We are just now getting our first real blizzard of the season. It has been snowing all day, and tomorrow we may just be snowed in. This is what it looked like yesterday when we went for a walk on the lake.
And this is what it looked like today in the early hours of the blizzard.
So what do we do when we are getting snowed in? We make snow kachangs.
Actually, I’ve never made one before, but decided to give it a try for the second part of Angie’s Fiesta Friday first anniversary celebration where we have been invited to bring a main course or dessert.
This recipe is based on a favourite sweet dish of mine that I used to enjoy in Singapore called Ice Kachang, usually spelt kacang. It was a while before I had built up enough curiosity to try it, but once I did I thought it the best way to cool down when on the town, and something that I would have to recreate when back home in Canada. It has taken me a long time.
When I first saw it, I was not impressed. All I could see was a tall pyramid of shaved ice, with 3 or 4 garish coloured syrups poured over it. I’m pretty sure the green colour was made from pandan, but have no idea what the others were. When I finally ordered one, I found that this pyramid covered a delicious mixture of adzuki beans, sweet corn, little cubes of agar agar or jelly and a very sweet brown sugar syrup. Sometimes other things like tapioca or coconut milk were added making a kind of sweet pudding salad. Of all the pictures I have found on line, none resembles what I had in Singapore. The original recipe is Malaysian, and seems to have a lot of the pudding on top of the ice shavings. Other pictures show all the ingredients including the ice mixed together. I am sticking with the pyramid shape and only syrup on top.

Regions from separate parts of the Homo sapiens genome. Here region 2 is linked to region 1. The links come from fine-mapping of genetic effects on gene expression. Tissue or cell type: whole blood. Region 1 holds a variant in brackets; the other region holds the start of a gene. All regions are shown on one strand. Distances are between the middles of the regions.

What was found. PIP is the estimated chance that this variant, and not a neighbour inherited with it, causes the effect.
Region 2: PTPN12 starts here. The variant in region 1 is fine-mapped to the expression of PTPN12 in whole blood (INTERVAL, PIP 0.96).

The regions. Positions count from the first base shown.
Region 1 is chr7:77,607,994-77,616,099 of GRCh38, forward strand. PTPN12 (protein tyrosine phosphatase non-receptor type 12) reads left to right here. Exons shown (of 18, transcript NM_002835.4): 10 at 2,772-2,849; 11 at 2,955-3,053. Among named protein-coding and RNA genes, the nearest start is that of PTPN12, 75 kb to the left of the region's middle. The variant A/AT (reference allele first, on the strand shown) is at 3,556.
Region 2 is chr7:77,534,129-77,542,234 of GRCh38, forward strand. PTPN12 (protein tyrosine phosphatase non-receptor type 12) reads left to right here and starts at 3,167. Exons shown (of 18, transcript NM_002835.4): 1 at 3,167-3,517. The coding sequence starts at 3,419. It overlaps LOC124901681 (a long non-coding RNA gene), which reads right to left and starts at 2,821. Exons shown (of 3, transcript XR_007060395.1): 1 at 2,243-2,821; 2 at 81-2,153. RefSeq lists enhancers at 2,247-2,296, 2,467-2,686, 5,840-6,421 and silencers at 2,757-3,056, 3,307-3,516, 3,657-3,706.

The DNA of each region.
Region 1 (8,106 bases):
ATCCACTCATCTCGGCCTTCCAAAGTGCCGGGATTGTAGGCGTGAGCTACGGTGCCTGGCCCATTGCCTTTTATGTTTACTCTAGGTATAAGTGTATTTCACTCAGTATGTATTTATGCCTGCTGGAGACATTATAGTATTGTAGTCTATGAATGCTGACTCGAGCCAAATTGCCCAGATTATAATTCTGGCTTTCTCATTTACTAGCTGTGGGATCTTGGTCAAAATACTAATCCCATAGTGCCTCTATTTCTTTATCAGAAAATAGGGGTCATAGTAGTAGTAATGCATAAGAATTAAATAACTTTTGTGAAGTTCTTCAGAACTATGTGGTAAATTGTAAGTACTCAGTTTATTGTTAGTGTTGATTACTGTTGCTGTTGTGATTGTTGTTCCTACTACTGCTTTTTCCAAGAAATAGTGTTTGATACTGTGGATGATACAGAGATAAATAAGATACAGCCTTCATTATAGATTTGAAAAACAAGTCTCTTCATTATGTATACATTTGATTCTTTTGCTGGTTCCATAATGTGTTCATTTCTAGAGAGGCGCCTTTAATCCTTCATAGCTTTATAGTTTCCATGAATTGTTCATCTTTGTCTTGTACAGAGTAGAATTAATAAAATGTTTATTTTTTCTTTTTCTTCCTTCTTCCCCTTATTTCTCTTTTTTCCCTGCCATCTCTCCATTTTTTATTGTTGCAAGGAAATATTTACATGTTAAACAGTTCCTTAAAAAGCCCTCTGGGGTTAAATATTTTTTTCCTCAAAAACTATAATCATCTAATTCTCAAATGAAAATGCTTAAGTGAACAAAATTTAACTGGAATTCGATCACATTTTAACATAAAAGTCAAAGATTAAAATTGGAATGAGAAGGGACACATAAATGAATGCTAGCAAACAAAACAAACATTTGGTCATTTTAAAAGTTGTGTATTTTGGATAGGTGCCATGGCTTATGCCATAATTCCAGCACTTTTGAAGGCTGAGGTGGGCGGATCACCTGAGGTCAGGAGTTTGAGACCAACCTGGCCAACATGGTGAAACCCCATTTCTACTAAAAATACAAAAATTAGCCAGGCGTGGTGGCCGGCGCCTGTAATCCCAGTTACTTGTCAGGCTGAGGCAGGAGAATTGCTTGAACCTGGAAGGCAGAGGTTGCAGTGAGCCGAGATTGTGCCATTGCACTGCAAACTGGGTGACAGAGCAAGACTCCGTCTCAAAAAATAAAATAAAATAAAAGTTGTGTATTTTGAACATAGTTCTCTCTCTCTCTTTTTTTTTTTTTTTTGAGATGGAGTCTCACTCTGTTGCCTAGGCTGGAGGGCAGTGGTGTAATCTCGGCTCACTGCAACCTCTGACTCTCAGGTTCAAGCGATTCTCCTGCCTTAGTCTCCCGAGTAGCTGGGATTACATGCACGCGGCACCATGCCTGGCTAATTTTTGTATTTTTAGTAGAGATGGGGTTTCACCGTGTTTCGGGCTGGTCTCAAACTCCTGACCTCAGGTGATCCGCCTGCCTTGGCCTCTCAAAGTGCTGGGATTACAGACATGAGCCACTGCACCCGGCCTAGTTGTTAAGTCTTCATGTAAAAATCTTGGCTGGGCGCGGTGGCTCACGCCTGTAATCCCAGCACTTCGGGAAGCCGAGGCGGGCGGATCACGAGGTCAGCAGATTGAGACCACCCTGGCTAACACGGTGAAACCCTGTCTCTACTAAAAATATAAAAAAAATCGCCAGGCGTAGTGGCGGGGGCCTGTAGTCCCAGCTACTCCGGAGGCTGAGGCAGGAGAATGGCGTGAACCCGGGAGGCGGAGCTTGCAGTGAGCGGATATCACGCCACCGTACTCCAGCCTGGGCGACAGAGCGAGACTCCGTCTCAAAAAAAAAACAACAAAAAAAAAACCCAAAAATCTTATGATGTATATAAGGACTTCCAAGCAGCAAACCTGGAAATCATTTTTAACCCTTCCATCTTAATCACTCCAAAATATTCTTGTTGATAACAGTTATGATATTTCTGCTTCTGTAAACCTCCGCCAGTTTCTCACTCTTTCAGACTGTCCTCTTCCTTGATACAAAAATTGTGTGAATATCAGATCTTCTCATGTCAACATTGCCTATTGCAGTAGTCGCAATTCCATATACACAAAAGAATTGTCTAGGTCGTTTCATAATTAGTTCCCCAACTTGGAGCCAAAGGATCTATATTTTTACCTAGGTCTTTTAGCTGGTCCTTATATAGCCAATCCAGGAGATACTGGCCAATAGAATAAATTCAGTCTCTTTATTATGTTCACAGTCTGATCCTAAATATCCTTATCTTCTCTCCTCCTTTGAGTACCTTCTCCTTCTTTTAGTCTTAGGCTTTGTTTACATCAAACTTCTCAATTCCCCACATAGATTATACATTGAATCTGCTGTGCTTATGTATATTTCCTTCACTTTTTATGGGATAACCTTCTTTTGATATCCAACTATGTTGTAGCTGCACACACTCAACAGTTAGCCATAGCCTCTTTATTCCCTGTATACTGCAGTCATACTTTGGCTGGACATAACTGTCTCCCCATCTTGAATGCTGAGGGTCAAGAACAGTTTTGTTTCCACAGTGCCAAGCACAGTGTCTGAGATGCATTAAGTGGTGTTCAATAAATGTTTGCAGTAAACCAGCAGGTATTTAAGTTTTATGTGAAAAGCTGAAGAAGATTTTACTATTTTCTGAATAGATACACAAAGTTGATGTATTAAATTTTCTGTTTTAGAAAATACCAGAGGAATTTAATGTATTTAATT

For my recipe I used snow, of course. It takes quite a bit of the white stuff, and I failed to make a really tall pyramid. But as I assembled it outside to give me time to get pictures, my fingers were becoming numb with the cold and harvesting any more snow was out of the question.
I intended to use adzuki beans, but was unable to find any, so settled for small kidney beans. I figured with the syrup everything would be sweet enough anyway, and I was right. Besides beans I used sweet corn, cubes from the pealed leaves of my aloe vera plant, and our own maple syrup.
Once these ingredients are assembled in any proportion you like, just pile on the snow. The syrup I used to drizzle on top was some wild grape syrup I had lingering in my fridge, but any sweet syrup will do, preferably one made of fruit or berries, or pandan if you are lucky enough to have any.
The result, which we did bring indoors to eat, was every bit as good as the Singaporean version but with a distinctive Canadian touch. This is a recipe you can make your own with whatever local ingredients you have, and ice shavings if you don’t have clean snow available.